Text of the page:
The Intergovernmental Panel on Climate Change (IPCC) has shown that bioenergy can play a critical role in meeting the targets of the Paris climate agreement. At the same time, there are concerns that future bioenergy use will cause significant ecological damages, supply chain emissions and emissions induced by land use. Many of the factors and relationships that underlie these concerns are complex and/or highly uncertain. In this project, we will evaluate the role of bioenergy in the context of 1.5 ºC and 2 ºC climate targets. We will combine life cycle assessment (LCA) and dynamic energy-land use modelling in order to analyse the climate and environmental impacts of a diverse set of bioenergy technology alternatives, and of global bioenergy deployment pathways. This will help identify what future optimal bioenergy deployment pathways should look like, and to find win-win solutions.
The initial part of the project focused on the integration of IAM outcomes into an LCA framework. Future scenarios of land use and energy systems according to different SSPs have been produced. They represent different future demands of bioenergy (a zero, mid- and high bioenergy demand), and can inform about the different implications and indirect effects associated with bioenergy production for climate change mitigation under a range of different socio-economic factors. These data are being implemented into an integrated IAM-LCA model that has an advanced state-of-the-art level of functionality and quality. This model will be composed of flexible modules that allow analysis at different regional levels. The overall aim is to develop capabilities to analyse a very large number of technology combinations and scenarios, taking into consideration regional variations and future technological progresses. It will be also possible to implement improvements in the bioenergy production efficiency, and see how a cleaner energy system with a larger shares of renewable energy will influence LCA results of biofuels. All this is instrumental to prospective future-oriented LCA studies of bioenergy.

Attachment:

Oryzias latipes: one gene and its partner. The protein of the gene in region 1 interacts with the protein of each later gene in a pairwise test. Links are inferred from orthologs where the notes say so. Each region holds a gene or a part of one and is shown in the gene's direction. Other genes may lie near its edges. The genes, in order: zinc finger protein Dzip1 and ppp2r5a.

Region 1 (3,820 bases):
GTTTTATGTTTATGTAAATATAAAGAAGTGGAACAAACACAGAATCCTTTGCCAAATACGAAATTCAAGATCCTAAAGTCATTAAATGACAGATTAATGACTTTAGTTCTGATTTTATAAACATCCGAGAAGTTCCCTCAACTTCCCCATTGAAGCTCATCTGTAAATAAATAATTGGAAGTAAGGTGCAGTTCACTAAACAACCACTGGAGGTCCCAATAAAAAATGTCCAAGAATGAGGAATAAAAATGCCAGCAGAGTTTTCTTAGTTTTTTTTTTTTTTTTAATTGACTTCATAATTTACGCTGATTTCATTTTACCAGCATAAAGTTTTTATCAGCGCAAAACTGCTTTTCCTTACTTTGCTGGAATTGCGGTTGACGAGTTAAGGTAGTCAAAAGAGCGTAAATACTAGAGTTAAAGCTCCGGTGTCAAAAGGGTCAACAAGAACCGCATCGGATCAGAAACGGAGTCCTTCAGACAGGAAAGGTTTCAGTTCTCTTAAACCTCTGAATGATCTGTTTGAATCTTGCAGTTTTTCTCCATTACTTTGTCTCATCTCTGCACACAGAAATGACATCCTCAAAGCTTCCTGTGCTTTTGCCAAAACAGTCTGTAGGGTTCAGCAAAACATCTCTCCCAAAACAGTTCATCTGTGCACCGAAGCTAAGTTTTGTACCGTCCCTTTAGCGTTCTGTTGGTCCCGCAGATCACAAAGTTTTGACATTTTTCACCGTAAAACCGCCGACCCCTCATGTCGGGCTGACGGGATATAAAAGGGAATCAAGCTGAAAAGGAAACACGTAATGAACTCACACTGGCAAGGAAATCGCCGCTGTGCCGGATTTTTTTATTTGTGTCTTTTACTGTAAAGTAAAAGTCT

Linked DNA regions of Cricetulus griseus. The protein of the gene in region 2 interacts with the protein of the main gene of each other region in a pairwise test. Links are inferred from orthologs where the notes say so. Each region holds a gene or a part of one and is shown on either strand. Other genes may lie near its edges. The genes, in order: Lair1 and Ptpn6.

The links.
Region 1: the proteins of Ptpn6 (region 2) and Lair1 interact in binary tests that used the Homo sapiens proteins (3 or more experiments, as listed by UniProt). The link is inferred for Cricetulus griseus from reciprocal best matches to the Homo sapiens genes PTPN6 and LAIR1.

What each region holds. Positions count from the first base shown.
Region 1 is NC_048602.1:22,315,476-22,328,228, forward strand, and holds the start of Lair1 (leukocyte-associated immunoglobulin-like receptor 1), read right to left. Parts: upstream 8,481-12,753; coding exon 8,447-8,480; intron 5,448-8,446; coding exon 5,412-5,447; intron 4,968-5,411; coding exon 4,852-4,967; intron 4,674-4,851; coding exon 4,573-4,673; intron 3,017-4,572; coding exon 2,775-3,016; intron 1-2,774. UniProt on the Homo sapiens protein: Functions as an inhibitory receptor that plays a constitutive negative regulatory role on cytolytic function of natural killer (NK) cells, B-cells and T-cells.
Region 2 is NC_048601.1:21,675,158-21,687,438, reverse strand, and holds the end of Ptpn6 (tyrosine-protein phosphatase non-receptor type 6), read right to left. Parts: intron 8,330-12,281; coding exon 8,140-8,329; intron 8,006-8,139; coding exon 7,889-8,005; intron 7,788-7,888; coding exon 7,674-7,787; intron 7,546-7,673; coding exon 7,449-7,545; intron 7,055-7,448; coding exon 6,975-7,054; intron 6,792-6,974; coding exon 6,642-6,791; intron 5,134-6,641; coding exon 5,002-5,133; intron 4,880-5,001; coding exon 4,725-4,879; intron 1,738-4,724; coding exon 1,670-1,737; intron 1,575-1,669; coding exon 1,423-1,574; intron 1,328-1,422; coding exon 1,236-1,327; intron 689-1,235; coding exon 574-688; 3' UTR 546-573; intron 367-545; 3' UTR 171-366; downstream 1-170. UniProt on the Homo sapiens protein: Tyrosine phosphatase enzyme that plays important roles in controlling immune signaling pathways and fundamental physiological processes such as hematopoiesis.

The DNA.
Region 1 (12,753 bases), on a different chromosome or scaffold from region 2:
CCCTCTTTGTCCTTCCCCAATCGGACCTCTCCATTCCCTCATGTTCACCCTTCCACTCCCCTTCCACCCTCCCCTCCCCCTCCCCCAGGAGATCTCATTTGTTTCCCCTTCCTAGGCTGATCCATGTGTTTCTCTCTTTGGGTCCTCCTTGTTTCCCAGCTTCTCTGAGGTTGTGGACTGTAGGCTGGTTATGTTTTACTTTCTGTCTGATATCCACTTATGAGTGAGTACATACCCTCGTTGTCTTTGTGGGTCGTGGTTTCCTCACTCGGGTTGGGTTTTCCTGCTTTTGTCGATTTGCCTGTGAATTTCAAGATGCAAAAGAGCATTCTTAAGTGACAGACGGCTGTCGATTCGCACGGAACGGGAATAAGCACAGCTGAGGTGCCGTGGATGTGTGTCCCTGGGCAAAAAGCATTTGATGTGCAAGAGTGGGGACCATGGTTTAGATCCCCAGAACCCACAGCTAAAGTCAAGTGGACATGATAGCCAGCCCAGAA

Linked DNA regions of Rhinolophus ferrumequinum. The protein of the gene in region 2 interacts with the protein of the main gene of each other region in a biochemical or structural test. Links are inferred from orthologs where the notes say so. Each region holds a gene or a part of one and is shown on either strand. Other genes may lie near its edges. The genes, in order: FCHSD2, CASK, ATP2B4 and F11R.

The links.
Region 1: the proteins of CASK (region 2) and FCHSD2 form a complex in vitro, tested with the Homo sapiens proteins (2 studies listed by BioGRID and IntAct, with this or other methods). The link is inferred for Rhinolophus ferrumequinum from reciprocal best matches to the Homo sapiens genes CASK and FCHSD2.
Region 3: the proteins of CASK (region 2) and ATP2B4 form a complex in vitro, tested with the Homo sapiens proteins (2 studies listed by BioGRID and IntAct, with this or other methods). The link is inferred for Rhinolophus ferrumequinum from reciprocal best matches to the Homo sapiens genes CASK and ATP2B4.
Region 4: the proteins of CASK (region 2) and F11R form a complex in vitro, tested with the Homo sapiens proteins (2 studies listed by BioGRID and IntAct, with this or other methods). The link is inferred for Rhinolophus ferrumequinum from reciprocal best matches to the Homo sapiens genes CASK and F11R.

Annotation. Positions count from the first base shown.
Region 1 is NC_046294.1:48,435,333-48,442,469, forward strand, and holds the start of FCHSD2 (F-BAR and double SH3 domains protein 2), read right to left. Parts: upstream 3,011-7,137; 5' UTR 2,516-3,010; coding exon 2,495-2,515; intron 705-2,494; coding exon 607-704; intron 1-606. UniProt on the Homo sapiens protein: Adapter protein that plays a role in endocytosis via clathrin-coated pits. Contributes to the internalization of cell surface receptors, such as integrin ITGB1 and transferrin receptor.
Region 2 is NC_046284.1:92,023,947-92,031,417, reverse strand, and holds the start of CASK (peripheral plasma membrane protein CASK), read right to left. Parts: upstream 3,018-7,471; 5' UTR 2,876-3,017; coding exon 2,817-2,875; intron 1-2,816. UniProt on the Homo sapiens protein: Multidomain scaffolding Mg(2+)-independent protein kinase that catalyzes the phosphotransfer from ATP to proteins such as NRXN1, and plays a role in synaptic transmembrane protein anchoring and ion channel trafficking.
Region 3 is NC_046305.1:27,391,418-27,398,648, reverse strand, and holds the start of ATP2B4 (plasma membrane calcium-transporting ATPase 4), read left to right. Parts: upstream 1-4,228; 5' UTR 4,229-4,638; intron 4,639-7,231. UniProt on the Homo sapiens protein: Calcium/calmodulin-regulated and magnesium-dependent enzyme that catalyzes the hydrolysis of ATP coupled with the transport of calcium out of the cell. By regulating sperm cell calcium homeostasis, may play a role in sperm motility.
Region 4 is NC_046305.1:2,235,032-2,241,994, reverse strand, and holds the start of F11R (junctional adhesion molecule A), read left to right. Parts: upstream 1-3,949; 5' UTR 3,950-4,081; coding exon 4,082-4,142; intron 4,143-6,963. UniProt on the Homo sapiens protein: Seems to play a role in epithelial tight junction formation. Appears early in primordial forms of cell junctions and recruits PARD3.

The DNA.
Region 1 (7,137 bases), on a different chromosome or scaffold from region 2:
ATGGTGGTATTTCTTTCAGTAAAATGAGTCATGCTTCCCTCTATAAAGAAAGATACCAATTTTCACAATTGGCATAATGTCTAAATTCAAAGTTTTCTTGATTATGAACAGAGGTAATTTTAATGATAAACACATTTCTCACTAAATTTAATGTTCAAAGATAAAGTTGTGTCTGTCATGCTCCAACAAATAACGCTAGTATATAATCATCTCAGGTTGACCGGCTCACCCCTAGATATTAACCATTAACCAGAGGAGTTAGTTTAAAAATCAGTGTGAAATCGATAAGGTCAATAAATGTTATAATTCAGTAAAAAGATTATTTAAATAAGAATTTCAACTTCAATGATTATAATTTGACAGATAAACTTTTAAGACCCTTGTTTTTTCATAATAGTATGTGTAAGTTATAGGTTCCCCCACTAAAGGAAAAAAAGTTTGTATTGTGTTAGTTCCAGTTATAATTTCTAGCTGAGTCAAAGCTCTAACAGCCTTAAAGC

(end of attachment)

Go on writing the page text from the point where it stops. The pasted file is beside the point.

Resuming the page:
Additional information about the project and the publications are available upon request to the Principal Investigator.
Most climate change mitigation scenarios are profoundly dependent on future large-scale deployment of purpose-grown bioenergy crops. At the same time, there are widespread concerns that these bioenergy crops will bring about significant ecological damage, supply chain emissions, and emissions induced by land use. Also widespread are concerns that the bioenergy crops will compete with food crops. Such impacts and dynamics are currently poorly understood and/or highly uncertain. This project will evaluate the role of bioenergy in a sustainable future. It will combine life cycle assessment (LCA) and dynamic land use-energy scenario modelling in order to evaluate co-benefits and adverse side-effects of global bioenergy deployment across different environmental impact indicators, and perform comparative environmental assessments of a diverse set of bioenergy technology alternatives. This, in turn, will help identify what future optimal bioenergy deployment pathways should look like, and to identify possible win-win strategies. An interlinked and mutually reinforcing objective is to lift a scenario-based LCA model to a new state-of-the-art level of functionality, utility and quality. Achieving this will be a three-fold approach: developing sets of practical computer routines systematizing the generation of life cycle inventories reflecting regional variation and future changes; feeding back the regionally and temporally explicit inventories into existing processes in an LCA database; and undertaking scenario analyses in LCA with proper uncertainty characterization.